Thanks to descriptions by authors such as Charles Dickens, Arthur Conan Doyle and Oscar Wilde, the opium den became a sinister staple of 19th century literature — an evil place where degenerates, mostly foreigners, mostly Chinese, lounged around on pillows, smoking their pipes, vacant eyes benumbed by clouds of opium fumes. The stories were far more fanciful than reality, but opium dens did exist and they soon drew the wrath of temperance advocates, missionaries and moral reformers.
In the United States, San Francisco, inspired by a wave of anti-Chinese sentiment, outlawed public opium dens in 1875, as did many other communities with Chinese populations. Smoking opium did, however, remain legal. Then in 1909, the U.S. Congress stepped in.
Never mind that only one in a thousand Americans smoked opium. The State Department determined that an initiative against opium smoking would be useful in opening the door to China, which resented British demands to allow opium trade following the two Opium Wars. An international commission instigated by the U.S. signed a treaty banning the opium trade. As a result, the State Department called on Congress to ban the import of opium for smoking favored by Chinese immigrants. And on February 9, 1909, Congress passed the Opium Exclusion Act, creating the first illegal drug in America and unleashing an army of government agents to chase down smugglers, bust dealers and raid dens. The 100-year War on Drugs had begun.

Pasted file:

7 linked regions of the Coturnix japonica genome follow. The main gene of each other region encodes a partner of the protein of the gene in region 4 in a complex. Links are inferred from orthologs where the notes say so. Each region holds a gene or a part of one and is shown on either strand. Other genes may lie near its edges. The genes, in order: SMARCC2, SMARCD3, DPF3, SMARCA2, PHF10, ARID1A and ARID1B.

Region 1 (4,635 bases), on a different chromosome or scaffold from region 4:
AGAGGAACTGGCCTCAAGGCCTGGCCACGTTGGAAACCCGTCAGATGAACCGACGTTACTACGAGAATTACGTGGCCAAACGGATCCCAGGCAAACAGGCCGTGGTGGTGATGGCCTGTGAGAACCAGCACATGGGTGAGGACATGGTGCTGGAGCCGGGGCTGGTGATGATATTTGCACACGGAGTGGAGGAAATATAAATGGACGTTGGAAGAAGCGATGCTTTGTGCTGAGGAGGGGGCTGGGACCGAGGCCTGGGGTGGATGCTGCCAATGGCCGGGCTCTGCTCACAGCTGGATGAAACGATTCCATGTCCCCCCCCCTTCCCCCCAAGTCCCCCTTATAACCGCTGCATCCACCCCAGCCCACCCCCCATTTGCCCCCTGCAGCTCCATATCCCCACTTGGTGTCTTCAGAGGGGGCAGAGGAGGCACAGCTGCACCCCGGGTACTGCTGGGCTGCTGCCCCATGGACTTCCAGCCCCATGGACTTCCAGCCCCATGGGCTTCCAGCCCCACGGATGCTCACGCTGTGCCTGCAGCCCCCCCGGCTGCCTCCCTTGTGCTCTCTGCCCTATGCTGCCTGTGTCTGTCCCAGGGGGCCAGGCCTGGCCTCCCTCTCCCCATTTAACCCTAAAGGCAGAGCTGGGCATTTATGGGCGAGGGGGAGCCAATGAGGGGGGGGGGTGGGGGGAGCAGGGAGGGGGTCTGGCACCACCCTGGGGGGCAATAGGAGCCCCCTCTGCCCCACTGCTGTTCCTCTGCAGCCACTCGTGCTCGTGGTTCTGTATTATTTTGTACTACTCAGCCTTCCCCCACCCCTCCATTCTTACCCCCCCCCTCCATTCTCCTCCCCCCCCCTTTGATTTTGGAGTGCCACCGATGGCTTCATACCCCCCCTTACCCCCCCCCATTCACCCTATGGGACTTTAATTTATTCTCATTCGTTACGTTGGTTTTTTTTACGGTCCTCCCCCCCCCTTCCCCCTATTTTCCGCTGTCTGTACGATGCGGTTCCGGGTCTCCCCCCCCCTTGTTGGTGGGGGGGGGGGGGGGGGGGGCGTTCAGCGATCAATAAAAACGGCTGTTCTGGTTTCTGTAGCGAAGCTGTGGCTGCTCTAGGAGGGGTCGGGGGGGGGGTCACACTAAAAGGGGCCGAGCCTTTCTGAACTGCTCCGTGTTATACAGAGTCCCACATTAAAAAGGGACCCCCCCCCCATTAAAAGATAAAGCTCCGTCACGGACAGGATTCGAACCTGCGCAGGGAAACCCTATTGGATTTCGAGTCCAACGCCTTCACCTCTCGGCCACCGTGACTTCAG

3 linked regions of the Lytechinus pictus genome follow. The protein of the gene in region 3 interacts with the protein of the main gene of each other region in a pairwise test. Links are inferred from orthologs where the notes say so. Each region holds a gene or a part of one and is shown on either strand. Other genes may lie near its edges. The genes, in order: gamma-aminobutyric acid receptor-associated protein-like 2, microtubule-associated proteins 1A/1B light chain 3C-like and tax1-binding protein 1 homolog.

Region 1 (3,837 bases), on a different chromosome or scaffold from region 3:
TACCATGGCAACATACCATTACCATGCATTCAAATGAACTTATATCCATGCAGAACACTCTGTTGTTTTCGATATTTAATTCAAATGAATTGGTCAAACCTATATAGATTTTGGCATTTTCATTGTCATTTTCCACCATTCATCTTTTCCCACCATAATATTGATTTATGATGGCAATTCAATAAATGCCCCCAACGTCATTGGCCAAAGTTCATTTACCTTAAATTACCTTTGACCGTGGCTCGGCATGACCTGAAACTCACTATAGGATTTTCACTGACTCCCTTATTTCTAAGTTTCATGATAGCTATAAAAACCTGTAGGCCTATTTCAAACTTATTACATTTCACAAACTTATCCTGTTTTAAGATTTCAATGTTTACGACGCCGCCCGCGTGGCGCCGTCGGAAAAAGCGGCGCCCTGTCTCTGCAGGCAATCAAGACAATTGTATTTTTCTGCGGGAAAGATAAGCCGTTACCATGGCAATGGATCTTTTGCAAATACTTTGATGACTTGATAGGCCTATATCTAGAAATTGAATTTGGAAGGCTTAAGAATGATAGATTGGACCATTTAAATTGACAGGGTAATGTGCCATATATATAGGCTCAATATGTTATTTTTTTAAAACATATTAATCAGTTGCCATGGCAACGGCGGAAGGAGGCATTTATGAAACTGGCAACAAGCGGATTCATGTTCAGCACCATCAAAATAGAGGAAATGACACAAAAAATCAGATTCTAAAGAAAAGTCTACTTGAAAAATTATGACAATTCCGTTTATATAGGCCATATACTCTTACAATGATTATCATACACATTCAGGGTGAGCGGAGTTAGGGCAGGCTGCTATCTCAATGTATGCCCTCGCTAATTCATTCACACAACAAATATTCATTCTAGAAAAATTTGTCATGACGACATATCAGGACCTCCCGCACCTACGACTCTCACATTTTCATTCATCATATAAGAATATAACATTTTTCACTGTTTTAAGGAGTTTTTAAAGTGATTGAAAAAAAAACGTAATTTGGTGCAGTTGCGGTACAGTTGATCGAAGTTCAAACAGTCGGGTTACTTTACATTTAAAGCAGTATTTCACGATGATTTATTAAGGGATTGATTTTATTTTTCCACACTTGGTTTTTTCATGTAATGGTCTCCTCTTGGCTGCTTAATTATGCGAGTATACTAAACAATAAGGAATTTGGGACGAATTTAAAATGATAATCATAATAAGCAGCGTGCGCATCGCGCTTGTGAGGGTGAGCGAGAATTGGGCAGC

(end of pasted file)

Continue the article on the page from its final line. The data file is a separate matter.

On the same day, over in Portugal, nowhere near an opium den, Carmen Miranda was born, immigrating to Brazil as an infant. Larger than life, but tiny in stature, she stood only 5’1” without her tower of bananas. Nevertheless, she filled a stage with her Latin energy and machine gun delivery, melodic Brazilian bullets ricocheting everywhere. She and her samba stormed the United States in 1939 – nightclubs, radio, movies – and by 1945 she was a superstar. In 1955, after filming an appearance on the Jimmy Durante television show, at 46 years of age, she died of a heart attack.
People who think they know everything are a great annoyance to those of us who do. – Isaac Asimov